Royal London Asset Management (RLAM), part of Royal London Mutual, is a fund management firm responsible for around £30bn of client assets.
The firm has turned to virtualisation to cut costs and make IT efficiencies.
RLAM started looking at the concept of virtualisation at the beginning of 2008 as the firm's IT manager Dennis Leeks attended seminars on the subject.
"I realised we had experienced a lot of growth over the last two to three years as a company, and we were buying a number of new servers for specific applications," said Leeks.
As a result, RLAM's IT department was quickly running out of rack space, as well as facing growing problems with its air conditioning.
"The number of servers was putting a real strain on the air conditioning, and it failed a couple of times last year," said Leeks.
As he investigated virtualisation as a way of consolidating rack space, he began to develop a broader business case, with the help of Panacea Services, a virtualisation consultancy to city-based companies.
The VMWare consultancy helped Leeks to make the business case to RLAM's chief executive officer, who had to sign off the virtualisation programme.
The main attraction for the chief executive was the green computing aspect.
"In implementing the technology, and virtualising over 20 servers, we worked out we would save the equivalent of 6,600 trees, which is equivalent to taking 300 cars off the road in terms of carbon output," explained Leeks.
The plan also showed how RLAM could cut IT costs from consolidating applications onto fewer physical servers. For example, the technology would allow RLAM to consolidate three database servers onto one, reducing licensing requirements and producing immediate cost savings.
"We looked at the costs quite carefully, and estimated a return on investment in three years, and a saving of £75,000 in five years.
"The attractive thing from my perspective is that it's purely an IT project which gives us a return on investment without me having to cut IT staff," said Leeks.
In addition, the firm would be able to introduce more efficient disaster recovery.
"By taking advantage of the benefits that a virtualised infrastructure will give us, we calculated that we should be able to recover servers in a matter of hours, much quicker than before."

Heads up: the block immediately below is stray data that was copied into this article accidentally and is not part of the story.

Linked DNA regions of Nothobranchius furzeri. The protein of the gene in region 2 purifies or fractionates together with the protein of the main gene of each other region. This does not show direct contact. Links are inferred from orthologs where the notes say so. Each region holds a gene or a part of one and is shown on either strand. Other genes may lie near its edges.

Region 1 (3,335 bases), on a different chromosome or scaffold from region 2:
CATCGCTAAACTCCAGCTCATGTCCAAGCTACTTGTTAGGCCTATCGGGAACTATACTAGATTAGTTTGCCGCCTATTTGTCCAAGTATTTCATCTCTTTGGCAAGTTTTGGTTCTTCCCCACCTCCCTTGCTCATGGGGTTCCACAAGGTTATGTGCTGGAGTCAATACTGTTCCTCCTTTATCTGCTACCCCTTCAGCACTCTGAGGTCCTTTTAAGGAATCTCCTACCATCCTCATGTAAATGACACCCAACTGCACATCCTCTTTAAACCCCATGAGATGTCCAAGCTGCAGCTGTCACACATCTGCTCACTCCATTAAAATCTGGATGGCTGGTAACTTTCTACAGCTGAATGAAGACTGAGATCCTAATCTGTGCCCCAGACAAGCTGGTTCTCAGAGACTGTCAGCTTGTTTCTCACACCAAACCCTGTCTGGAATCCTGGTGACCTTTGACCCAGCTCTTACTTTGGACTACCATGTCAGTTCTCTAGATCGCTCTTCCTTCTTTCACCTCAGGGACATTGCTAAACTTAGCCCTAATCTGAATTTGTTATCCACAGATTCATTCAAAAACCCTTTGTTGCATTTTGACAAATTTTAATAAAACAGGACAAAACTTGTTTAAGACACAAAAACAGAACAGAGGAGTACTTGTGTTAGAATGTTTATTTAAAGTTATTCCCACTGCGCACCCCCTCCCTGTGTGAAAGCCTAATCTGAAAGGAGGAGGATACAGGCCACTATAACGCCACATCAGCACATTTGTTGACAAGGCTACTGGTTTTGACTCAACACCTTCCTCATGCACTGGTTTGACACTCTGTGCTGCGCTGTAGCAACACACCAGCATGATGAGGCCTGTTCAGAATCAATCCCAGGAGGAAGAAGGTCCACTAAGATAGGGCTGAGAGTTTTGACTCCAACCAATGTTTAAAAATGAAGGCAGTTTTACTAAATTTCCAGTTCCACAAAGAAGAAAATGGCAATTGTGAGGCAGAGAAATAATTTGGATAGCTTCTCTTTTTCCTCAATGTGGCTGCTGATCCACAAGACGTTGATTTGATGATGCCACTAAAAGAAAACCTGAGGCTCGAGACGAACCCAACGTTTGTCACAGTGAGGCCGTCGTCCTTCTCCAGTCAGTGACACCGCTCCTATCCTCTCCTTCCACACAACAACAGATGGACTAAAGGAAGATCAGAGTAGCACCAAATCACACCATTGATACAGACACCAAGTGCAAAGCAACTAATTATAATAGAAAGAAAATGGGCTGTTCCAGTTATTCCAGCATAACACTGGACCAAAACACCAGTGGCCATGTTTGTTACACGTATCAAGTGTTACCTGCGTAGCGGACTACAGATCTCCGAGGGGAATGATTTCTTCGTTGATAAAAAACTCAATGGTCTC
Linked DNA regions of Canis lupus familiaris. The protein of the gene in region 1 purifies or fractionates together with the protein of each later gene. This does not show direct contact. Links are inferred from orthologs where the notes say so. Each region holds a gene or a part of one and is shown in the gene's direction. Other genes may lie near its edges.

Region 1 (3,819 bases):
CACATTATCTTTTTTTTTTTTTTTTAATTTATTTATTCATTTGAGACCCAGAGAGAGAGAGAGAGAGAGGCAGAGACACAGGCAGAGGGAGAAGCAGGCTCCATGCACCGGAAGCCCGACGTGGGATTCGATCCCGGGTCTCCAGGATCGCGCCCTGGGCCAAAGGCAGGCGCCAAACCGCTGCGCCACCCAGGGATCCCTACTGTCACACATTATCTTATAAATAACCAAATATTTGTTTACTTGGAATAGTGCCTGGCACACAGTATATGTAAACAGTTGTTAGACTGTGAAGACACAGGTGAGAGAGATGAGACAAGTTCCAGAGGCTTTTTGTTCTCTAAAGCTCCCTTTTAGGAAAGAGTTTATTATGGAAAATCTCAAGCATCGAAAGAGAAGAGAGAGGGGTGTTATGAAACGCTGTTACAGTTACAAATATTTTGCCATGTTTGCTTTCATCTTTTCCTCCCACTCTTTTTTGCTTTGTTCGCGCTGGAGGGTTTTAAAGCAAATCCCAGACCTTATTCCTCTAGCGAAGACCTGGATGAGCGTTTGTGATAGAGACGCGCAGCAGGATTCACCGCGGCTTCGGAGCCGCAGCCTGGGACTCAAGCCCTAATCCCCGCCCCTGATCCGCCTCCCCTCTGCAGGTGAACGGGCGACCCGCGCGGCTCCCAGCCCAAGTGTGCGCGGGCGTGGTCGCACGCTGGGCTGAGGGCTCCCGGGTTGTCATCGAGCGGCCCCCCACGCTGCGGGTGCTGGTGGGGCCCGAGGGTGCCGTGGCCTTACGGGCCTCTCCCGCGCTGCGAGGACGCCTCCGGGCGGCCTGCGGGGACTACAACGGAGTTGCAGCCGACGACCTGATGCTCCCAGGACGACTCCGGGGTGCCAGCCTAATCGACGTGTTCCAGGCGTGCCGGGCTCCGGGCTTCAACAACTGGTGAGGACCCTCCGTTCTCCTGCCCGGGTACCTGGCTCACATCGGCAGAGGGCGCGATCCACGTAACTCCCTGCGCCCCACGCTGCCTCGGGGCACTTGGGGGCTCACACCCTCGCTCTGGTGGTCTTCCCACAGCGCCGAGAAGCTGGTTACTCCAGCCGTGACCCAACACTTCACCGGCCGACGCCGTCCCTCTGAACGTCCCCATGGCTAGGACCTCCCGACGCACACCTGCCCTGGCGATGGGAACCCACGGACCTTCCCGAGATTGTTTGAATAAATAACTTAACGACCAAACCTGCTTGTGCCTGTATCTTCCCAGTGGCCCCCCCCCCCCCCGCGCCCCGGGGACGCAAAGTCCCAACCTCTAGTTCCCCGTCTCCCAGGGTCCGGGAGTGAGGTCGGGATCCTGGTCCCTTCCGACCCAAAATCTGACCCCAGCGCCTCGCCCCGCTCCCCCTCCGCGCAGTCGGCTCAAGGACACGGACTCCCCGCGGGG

Virtualisation also gives RLAM a more flexible environment to support future growth. The firm has gone through three acquisitions in the past few years, and having a virtualised IT system would make integrating systems from other companies much easier, Leeks argued.
Server provisioning is also faster with virtualisation, with Leeks estimating it will take half a day, as opposed to several days, to bring new servers online.
We can create identical servers to the live ones, on the fly, which means our testing can be much more stringent, and recovery on a file and sever level are both faster, which reduces downtime," he added.
The chief executive signed off the business case for VMWare in August 2008, and the firm has now embarked on the road to virtualisation. In September, Leeks put his four infrastructure technicians into training for VMWare, and began to implement a new storage area network.
The programme is now underway, and aims to virtualise in excess of 20 server applications.
This includes a core front-office portfolio management system called thinkFolio, which is supported by VMWare.
"It is a highly intensive, high usage trading and analytics application. But we will only virtualise it when we are fully comfortable."
Other server applications that are being virtualised include Outlook Web Access, Windows Terminal Services, Sharepoint Portal Server and a 50-user BlackBerry Enterprise Server.
Leeks is also planning to virtualise the firm's 180 user seat Microsoft Exchange Server.
"The difficulty there is that there will have to be some downtime, and users won't like that," he commented. Another key server will be the file and print server, which Leeks plans to virtualise in February 2009.
The plan is to complete the virtualisation programme by the end of March, by which time all but six servers will be running on VMWare.